after a short interval of brisk skirmishing succeeded in driving in two groups of my skirmishers posted on the left center of my line. This breach, however, was soon replaced, and my original line reestablished.
I lost during the day from my skirmish line 2 killed, 3 severely and 3 slightly wounded. There was no firing from my works. My loss in the trenches was 2 killed, 2 severely and 1 slightly wounded, all from the enemy's artillery, that kept up almost a continual fire upon my brigade during the entire day. Included in the enumeration of killed from my skirmish line was Major L. L. Noles, of the Twenty-fifth Arkansas Infantry, at the time in command of the line, and a very gallant and estimable officer.
Total loss-1 officer killed; 4 men killed, 9 men wounded.
D. H. REYNOLDS,
Captain W. R. BARKSDALE,
HDQRS. REYNOLDS' BRIGADE, WALTHALL'S DIVISION,
In front of Atlanta, Ga., July 23, 1864.
I have the honor to report that on the evening of the 14th instant my brigade was placed at the bridge over Peach Tree Creek, on the Pace's Ferry and Atlanta road, as a support to the cavalry and to destroy the bridge when our forces should be withdrawn to the south side of the creek.
On the 18th, about 2 p. m., our forces crossed to south side of the creek and the bridge was destroyed. Shortly after the bridge commenced burning the skirmishing commenced across the creek and continued during the night, Captain Yates using one section of his artillery with effect. During the night I extended my pickets to those on the right, and one mile to my left, and within 400 or 500 yards of Brigadier-General Adams' brigade pickets.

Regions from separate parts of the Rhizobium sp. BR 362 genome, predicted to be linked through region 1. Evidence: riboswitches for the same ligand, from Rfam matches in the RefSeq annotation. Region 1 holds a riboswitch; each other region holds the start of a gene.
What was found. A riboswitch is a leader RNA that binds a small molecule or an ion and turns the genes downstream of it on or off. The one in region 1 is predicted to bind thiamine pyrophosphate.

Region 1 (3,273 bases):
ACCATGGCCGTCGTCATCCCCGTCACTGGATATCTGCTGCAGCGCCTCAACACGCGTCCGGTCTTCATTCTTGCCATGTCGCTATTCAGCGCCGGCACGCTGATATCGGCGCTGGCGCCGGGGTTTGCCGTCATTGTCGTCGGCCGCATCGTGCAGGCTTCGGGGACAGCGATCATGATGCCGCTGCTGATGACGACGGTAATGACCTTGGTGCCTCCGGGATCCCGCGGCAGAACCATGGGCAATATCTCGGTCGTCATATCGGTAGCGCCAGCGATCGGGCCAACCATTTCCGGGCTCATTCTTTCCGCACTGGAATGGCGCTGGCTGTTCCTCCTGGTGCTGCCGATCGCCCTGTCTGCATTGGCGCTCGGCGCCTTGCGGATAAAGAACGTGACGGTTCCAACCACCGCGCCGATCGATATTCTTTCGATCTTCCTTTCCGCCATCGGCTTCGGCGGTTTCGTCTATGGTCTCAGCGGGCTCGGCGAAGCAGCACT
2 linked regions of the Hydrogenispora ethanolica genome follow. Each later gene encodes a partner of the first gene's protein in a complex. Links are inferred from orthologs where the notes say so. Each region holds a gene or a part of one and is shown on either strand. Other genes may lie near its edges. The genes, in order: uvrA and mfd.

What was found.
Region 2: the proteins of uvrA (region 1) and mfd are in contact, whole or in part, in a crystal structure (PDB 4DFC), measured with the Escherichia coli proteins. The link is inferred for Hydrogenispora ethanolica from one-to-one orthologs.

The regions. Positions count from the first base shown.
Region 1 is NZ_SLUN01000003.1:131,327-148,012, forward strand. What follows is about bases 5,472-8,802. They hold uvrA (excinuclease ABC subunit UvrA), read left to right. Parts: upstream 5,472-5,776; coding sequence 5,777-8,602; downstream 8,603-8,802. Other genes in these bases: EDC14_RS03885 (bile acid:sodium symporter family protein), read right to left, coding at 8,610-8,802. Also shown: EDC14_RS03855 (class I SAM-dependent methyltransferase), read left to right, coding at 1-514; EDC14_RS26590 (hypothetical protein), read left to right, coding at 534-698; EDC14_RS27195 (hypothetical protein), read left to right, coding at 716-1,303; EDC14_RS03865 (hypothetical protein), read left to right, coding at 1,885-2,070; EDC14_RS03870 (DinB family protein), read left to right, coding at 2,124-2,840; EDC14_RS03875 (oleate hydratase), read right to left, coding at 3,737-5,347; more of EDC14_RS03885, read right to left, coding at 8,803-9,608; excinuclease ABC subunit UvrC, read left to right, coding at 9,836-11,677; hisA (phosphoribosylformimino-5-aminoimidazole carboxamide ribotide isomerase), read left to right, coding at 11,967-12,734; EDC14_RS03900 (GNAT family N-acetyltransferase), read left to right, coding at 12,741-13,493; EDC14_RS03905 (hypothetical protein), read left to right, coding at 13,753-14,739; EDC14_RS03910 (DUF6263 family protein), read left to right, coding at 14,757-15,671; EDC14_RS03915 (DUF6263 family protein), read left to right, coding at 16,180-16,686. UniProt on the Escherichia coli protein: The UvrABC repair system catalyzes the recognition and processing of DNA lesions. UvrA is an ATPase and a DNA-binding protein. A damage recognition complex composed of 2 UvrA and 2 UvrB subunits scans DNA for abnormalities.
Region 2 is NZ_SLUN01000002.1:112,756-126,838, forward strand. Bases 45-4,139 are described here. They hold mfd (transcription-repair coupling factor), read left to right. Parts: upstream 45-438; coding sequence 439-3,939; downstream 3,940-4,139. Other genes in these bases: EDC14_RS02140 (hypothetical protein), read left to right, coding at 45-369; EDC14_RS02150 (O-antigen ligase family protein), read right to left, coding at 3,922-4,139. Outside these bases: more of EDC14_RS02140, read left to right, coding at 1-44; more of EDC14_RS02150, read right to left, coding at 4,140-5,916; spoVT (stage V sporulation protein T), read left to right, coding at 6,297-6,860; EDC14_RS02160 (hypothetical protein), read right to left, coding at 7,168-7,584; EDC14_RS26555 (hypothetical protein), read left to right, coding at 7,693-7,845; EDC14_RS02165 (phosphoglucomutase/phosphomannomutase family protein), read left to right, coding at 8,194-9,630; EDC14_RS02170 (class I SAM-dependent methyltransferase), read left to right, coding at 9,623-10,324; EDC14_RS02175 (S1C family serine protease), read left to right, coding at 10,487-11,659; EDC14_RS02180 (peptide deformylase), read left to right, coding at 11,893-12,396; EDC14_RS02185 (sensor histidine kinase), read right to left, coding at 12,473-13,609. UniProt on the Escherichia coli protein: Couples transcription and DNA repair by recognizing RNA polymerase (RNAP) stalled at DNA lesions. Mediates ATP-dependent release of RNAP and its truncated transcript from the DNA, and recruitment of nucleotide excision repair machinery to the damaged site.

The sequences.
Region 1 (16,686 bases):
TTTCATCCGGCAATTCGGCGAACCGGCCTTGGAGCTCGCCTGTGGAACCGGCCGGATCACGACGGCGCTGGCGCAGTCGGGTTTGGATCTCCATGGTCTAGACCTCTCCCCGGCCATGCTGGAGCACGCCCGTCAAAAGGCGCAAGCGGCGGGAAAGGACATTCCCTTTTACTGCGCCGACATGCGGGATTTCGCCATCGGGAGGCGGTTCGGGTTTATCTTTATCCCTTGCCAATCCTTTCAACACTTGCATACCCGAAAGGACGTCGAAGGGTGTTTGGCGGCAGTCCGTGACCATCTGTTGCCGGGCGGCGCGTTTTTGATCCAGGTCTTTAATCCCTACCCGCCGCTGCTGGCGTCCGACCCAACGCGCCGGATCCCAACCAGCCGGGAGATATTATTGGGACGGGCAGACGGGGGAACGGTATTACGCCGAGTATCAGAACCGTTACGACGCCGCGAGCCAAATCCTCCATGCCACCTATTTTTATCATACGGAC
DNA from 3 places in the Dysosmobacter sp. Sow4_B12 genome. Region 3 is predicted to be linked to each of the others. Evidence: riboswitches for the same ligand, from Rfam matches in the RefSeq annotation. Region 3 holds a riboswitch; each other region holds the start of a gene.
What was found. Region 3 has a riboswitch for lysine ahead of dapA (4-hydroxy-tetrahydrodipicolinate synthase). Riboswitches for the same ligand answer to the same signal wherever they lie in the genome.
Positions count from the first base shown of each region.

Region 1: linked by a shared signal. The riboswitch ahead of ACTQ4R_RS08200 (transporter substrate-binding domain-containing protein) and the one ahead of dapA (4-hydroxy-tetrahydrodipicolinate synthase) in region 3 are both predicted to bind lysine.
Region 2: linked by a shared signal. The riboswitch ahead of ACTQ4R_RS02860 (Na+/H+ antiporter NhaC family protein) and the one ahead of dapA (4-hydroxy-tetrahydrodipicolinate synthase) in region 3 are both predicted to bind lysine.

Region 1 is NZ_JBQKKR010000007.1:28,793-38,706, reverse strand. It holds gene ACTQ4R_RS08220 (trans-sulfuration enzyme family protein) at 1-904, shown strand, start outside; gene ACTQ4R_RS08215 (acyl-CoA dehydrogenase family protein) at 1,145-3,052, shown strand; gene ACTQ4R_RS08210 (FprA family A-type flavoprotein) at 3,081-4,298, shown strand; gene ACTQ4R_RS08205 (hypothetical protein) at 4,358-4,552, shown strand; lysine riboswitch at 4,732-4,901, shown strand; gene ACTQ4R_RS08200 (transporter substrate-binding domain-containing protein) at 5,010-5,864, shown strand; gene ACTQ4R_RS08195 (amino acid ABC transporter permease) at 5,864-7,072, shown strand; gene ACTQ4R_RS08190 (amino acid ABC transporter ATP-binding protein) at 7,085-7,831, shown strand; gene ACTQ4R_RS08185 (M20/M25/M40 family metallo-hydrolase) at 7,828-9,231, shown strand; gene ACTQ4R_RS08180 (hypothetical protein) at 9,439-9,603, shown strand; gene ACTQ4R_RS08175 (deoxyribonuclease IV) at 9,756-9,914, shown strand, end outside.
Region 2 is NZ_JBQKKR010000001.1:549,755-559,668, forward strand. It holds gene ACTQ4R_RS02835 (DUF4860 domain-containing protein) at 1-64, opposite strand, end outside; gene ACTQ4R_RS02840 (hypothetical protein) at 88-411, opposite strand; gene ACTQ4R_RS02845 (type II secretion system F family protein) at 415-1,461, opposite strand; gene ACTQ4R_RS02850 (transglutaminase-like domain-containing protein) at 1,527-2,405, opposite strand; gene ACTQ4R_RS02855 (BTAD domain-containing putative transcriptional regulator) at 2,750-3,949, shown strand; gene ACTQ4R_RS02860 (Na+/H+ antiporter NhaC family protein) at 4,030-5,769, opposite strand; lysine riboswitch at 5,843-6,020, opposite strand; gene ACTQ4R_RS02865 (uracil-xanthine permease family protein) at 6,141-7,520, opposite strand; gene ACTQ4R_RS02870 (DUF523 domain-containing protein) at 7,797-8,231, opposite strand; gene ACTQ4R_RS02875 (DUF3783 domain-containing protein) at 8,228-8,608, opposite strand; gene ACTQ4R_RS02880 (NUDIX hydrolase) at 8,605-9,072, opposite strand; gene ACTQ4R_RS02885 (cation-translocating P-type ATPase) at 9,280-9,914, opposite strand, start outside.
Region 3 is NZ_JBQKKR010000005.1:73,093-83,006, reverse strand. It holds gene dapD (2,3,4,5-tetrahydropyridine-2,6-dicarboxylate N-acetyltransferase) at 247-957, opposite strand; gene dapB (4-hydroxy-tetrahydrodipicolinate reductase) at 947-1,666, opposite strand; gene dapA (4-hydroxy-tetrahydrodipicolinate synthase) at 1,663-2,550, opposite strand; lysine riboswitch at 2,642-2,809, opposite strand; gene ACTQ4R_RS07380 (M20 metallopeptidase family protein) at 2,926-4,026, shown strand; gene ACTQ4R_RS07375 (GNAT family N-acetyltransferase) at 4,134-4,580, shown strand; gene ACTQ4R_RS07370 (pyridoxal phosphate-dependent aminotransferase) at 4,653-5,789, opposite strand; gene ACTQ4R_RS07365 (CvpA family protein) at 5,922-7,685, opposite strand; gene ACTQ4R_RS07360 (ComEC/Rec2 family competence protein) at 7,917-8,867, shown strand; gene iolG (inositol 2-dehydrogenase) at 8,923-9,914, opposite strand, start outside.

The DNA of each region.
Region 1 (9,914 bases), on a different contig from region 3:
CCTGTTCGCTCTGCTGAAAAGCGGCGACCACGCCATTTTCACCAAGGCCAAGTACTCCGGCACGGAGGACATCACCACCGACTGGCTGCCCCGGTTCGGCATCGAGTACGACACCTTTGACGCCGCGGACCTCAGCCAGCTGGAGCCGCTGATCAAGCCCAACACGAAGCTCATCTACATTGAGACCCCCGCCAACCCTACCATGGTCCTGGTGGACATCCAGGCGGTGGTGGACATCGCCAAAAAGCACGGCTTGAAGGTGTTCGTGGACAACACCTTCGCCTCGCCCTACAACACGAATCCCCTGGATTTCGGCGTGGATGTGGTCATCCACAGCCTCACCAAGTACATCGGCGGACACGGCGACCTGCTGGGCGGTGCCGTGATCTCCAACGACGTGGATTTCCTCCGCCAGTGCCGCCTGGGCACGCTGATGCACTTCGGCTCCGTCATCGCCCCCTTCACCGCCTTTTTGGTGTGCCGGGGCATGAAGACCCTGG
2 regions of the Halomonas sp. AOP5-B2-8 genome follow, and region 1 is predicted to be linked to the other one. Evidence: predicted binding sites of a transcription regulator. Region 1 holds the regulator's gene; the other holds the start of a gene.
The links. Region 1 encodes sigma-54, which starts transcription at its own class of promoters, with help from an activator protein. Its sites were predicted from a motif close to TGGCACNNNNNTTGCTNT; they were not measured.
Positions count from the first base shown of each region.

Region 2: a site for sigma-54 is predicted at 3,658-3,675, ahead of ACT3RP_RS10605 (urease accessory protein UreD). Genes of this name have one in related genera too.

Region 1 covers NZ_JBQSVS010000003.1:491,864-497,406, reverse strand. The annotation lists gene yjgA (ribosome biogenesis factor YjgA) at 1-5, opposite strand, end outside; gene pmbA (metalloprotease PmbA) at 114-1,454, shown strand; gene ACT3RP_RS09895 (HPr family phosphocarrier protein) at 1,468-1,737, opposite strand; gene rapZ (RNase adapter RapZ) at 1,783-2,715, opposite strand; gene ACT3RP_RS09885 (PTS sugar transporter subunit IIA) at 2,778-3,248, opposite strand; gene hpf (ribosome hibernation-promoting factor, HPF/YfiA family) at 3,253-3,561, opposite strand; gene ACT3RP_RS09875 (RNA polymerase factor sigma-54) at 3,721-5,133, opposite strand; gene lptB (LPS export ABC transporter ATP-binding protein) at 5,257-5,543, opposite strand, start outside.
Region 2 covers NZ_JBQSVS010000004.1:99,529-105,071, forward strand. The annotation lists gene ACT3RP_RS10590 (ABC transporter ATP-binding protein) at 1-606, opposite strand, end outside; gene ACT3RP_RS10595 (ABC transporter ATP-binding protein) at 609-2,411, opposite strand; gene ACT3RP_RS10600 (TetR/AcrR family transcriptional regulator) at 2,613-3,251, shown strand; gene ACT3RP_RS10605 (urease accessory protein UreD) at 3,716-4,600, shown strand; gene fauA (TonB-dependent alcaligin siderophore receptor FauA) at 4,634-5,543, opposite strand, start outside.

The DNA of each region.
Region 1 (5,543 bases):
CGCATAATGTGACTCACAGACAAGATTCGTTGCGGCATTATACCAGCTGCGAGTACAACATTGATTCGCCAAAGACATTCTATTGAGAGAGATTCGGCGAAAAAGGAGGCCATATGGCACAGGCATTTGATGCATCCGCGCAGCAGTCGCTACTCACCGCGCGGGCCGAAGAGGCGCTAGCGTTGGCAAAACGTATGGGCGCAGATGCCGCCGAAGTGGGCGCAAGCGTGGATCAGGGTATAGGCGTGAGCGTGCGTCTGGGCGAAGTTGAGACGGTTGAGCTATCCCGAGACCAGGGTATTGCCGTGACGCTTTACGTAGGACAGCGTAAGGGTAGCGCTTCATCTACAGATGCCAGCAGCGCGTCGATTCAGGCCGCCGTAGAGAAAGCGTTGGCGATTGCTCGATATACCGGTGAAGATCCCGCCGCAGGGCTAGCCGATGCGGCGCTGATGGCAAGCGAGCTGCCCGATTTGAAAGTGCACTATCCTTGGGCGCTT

At 1 p. m. on the 19th General Gist's brigade relieved me, except eighty men, who could not be relieved from posts on Pace's Ferry road on account of the exposed position, and eighty on my extreme left. I at once moved with my brigade, so relieved, down the creek to the gap between General Adams' right and the eighty men on my own extreme left, and then relieved a port of General Adams' pickets, and my left resting in sight of Moore's Mill and some 300 yards from it. The men were deployed at from five ten paces apart. I then proceeded to look over the gap between those just deployed and the left of my old line and on the line to the right of the gap. While there I learned that the enemy were passing to the left in front of our skirmishers, and had been doing so for some time; and anticipating an attack I proceeded at once to where my command was resting in the road, but before reaching the road I heard the shout of the enemy, who charged across the field in front of the gap and the right of the line just posted. The regiment was compelled to retire, leaving 2 of their number prisoners. I at once ordered Lieutenant-Colonel Smith to move rapidly to support the regiment that was resting with his regiment, and directed the remaining regiments (the First [Rifles] and Fourth Arkansas) to follow rapidly and deployed to fill up the gap, thinking it might only be a line of